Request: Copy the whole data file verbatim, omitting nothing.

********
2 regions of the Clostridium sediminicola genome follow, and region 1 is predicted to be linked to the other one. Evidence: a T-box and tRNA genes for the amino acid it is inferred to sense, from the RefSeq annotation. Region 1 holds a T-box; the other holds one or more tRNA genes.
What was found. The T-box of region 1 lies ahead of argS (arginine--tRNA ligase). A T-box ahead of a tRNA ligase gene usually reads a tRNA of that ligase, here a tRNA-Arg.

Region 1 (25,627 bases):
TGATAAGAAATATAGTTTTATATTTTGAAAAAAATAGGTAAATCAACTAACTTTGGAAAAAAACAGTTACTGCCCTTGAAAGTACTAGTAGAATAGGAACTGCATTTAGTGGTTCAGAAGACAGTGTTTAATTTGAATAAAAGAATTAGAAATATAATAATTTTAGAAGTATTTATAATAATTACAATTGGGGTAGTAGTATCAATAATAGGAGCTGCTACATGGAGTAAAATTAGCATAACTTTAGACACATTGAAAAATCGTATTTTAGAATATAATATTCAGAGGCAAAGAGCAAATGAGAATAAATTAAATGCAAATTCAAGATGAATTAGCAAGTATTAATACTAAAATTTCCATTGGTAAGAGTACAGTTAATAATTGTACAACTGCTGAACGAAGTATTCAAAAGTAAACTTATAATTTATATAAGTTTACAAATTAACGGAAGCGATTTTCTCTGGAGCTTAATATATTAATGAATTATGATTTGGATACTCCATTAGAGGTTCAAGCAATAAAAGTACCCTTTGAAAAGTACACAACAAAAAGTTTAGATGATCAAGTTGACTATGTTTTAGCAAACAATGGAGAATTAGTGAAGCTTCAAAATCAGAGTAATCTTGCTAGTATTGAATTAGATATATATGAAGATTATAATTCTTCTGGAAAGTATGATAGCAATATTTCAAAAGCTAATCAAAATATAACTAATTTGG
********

2 regions of the Clostridium sediminicola genome follow, and region 1 is predicted to be linked to the other one. Evidence: a T-box and tRNA genes for the amino acid it is inferred to sense, from the RefSeq annotation. Region 1 holds a T-box; the other holds one or more tRNA genes.
What was found. The T-box of region 1 lies ahead of argS (arginine--tRNA ligase). A T-box ahead of a tRNA ligase gene usually reads a tRNA of that ligase, here a tRNA-Arg.

Region 1 (25,627 bases):
TGATAAGAAATATAGTTTTATATTTTGAAAAAAATAGGTAAATCAACTAACTTTGGAAAAAAACAGTTACTGCCCTTGAAAGTACTAGTAGAATAGGAACTGCATTTAGTGGTTCAGAAGACAGTGTTTAATTTGAATAAAAGAATTAGAAATATAATAATTTTAGAAGTATTTATAATAATTACAATTGGGGTAGTAGTATCAATAATAGGAGCTGCTACATGGAGTAAAATTAGCATAACTTTAGACACATTGAAAAATCGTATTTTAGAATATAATATTCAGAGGCAAAGAGCAAATGAGAATAAATTAAATGCAAATTCAAGATGAATTAGCAAGTATTAATACTAAAATTTCCATTGGTAAGAGTACAGTTAATAATTGTACAACTGCTGAACGAAGTATTCAAAAGTAAACTTATAATTTATATAAGTTTACAAATTAACGGAAGCGATTTTCTCTGGAGCTTAATATATTAATGAATTATGATTTGGATACTCCATTAGAGGTTCAAGCAATAAAAGTACCCTTTGAAAAGTACACAACAAAAAGTTTAGATGATCAAGTTGACTATGTTTTAGCAAACAATGGAGAATTAGTGAAGCTTCAAAATCAGAGTAATCTTGCTAGTATTGAATTAGATATATATGAAGATTATAATTCTTCTGGAAAGTATGATAGCAATATTTCAAAAGCTAATCAAAATATAACTAATTTGG